Jasmine Lawrence isn’t investing in her career-she’s investing in her future.
Even though she just in her 20s, she’s already started a successful beauty and hair care product line and is a recent computer science grad working on the Xbox team at Microsoft. Jasmine is not leaving her future in the hands of others; she’s building her future herself by using entrepreneurial skills she learned in high school.
“Learning how to have an entrepreneurial mindset was key for me,” Lawrence said. “It taught me that my future was up to me and I could shape it by learning to recognize opportunity, take smart risks, and be persistent and flexible.”
The entrepreneurial mindset Jasmine learned is a well-researched way of thinking and approaching obstacles and opportunities. It includes several learnable skills such as how to be comfortable with smart risk, and how to adapt, collaborate, and persist through adversity. There’s a reason many people in business and academia alike refer to that collective set as workforce skills-they are the skills people will need this century in order to compete in the job market.
More and more, young students and young workers like Jasmine will have to rely on these entrepreneurship skills to create and manage their own career opportunities. Essentially, they will have to learn to become their own “do it yourself,” self-reliant practitioners proficient in a variety of skills and settings.
We can do more than help them-we can teach them the tools to help themselves. We can teach them how to be innovative, creative and collaborative through entrepreneurship.
Research has shown that young people who learn the entrepreneurial mindset are more self-reliant overall, do better in school, and are more goal-oriented in their career and life. Once you activate a person’s entrepreneurial mindset, it’s the ultimate, portable “do it yourself” tool.
By activating the mindset, I don’t necessarily mean that scores of young people should be taught to launch their own businesses. Entrepreneurship is mostly about learning how to find your own way, and applying what you know in order to be successful. And we can activate this mindset-the entrepreneurial mindset-in young people. At the Network for Teaching Entrepreneurship, we’ve been doing that for more than 27 years.
In more than twenty-five years of teaching the entrepreneurial mindset, we’ve been able to hone in on a few key pillars of inspiring student engagement and motivation:
Teach the Mindset
Because the goal of entrepreneurship education isn’t necessarily business creation, the best entrepreneurship education programs teach the mindset directly. Activities and lessons are linked directly and openly to relevant workplace skills. Students are challenged to collaborate, ideate and solve problems on a continual basis. Success is measured in both concept mastery and project completion and presentation.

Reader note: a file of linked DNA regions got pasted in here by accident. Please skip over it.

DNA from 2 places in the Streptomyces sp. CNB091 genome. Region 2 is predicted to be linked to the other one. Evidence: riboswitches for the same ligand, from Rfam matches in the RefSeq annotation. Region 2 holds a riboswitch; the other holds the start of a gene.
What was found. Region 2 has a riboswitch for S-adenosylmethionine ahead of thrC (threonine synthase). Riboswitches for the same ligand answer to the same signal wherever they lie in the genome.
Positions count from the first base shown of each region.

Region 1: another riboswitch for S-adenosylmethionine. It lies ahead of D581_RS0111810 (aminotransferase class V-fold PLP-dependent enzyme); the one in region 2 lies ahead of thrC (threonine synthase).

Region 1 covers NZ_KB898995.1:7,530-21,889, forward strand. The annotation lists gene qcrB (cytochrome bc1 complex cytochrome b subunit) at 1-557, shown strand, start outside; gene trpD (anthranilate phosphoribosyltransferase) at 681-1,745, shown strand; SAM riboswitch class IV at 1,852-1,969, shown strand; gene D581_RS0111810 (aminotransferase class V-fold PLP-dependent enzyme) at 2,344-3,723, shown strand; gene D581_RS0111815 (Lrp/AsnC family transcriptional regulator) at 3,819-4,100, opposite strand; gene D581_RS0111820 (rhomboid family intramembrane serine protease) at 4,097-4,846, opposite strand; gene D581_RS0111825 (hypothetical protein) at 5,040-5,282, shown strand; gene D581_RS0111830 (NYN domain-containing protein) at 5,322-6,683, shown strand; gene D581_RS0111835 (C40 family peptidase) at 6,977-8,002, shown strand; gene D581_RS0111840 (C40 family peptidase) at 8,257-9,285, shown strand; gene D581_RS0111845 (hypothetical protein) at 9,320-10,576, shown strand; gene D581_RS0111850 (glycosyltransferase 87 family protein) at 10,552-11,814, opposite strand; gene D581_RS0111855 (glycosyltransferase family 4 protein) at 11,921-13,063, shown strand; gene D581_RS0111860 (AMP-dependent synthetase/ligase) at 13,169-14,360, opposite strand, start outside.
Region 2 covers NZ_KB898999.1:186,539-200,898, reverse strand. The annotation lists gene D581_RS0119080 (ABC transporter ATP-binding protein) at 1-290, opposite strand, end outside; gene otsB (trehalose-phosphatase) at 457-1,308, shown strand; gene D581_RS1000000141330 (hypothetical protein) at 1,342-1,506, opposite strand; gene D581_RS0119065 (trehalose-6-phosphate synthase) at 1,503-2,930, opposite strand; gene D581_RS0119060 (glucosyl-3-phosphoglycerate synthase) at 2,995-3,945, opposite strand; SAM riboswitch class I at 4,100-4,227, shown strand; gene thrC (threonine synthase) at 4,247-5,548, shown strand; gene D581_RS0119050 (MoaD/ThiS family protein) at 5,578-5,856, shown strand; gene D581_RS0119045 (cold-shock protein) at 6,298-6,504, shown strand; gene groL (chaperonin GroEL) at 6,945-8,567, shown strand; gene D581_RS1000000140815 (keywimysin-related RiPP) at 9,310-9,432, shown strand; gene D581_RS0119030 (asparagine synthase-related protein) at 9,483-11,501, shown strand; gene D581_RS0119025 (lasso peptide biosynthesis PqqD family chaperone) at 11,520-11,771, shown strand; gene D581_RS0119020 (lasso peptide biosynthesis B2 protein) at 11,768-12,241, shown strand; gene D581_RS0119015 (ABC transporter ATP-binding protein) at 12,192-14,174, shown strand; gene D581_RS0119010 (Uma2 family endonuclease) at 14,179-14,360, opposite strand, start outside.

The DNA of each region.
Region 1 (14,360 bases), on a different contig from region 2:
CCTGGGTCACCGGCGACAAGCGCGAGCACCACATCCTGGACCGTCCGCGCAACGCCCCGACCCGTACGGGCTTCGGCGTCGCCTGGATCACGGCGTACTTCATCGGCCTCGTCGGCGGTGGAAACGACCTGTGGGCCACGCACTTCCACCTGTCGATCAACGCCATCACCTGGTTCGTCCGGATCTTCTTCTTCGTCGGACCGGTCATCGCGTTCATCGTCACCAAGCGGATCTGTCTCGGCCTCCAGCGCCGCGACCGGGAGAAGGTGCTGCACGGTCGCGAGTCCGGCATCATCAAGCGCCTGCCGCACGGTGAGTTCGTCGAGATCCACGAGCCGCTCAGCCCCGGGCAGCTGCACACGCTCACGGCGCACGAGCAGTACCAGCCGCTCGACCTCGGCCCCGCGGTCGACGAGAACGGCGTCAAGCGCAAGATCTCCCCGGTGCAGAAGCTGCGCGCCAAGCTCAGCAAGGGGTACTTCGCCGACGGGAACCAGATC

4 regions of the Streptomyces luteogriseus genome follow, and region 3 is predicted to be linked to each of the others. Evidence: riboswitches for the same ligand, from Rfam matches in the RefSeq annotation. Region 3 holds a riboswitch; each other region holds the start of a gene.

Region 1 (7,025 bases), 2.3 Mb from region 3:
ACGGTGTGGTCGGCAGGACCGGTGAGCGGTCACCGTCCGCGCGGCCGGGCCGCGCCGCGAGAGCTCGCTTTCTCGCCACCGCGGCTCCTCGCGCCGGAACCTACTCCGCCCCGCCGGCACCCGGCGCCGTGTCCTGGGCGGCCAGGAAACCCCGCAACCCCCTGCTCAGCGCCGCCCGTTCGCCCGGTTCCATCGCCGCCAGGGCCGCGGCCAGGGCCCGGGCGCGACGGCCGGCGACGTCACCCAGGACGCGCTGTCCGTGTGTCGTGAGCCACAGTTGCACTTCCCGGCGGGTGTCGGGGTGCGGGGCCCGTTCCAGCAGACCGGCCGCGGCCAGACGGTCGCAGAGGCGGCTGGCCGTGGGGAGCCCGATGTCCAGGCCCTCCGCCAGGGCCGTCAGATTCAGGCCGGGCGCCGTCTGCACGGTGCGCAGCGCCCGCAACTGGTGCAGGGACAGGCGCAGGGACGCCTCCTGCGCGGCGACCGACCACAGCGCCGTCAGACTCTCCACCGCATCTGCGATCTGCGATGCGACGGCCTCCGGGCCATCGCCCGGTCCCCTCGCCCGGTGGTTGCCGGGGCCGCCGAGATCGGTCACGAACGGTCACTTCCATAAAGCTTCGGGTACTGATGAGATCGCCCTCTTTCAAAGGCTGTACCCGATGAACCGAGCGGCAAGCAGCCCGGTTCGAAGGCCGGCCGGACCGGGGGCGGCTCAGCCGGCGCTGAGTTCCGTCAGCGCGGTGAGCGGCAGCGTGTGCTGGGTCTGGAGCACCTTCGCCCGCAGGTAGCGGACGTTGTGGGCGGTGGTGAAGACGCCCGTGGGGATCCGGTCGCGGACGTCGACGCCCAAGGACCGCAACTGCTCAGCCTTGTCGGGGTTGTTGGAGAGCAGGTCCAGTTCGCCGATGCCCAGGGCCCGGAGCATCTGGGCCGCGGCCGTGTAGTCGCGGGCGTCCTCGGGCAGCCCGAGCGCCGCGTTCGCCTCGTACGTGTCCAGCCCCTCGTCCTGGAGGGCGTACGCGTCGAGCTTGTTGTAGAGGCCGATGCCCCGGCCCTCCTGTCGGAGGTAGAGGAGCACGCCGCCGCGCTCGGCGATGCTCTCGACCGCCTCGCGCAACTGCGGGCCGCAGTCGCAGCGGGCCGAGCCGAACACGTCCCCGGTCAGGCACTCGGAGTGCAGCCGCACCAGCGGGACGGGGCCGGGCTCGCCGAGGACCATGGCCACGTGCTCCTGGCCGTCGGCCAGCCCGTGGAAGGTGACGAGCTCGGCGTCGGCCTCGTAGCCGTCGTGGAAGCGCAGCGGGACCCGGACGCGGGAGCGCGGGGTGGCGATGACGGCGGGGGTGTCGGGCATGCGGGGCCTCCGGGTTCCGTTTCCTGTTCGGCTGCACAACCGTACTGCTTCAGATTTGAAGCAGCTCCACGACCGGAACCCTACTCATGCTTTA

Make it Project-based
Our entrepreneurship courses focus on the creation and presentation of a business plan focused on a concept for a product or service. The course is 100% student-centered, because it is focused on the student’s idea. Throughout the project, students engage many dimensions of entrepreneurial skills. By focusing on the end goal of completing the plan and pitching in competition, students learn how to work towards an end goal. Through project work, students learn the real value of investing in their work and even the power of smart shortcuts and efficiencies.
Make it Experiential
Owning your future is an active endeavor. We don’t teach concepts by lecture, reading and testing-we teach by “doing.” Students learn the mindset concepts through hands-on experiences. They create, they sell, they speak to their classmates and potential customers, they build prototypes and calculate market shares of their products.
With authentic learning, there is little substitute for the type of outcome-based, hands-on classroom experience that emphasizes skills such as flexibility, creativity, and persistence. Young people get it. They know these skills are the keys to their futures. Often, they see the connection themselves – and more clearly than academics do.
Mijin Ha is a senior English major at Rice University. In a story about universities investing in entrepreneurship programs, she told the New York Times:
Today’s and tomorrow’s workers have to be comfortable taking a risk and creating their own opportunities.
By teaching the entrepreneurial mindset, we can arm students with the skills they will need not just to navigate this new, uneasy economy, but to conquer it.
eduInnovation and Getting Smart have partnered with The J.A. and Kathryn Albertson Family Foundation to produce a thought leadership campaign called Generation Do-It-Yourself (GenDIY)– how young people are hacking a pathway to a career they love – on The Huffington Post andGettingSmart.com. This campaign about reimagining secondary and postsecondary education and career skills will explore the new generation building a global economy and experiences that are impact driven and entrepreneurial. For more on GenDIY, see: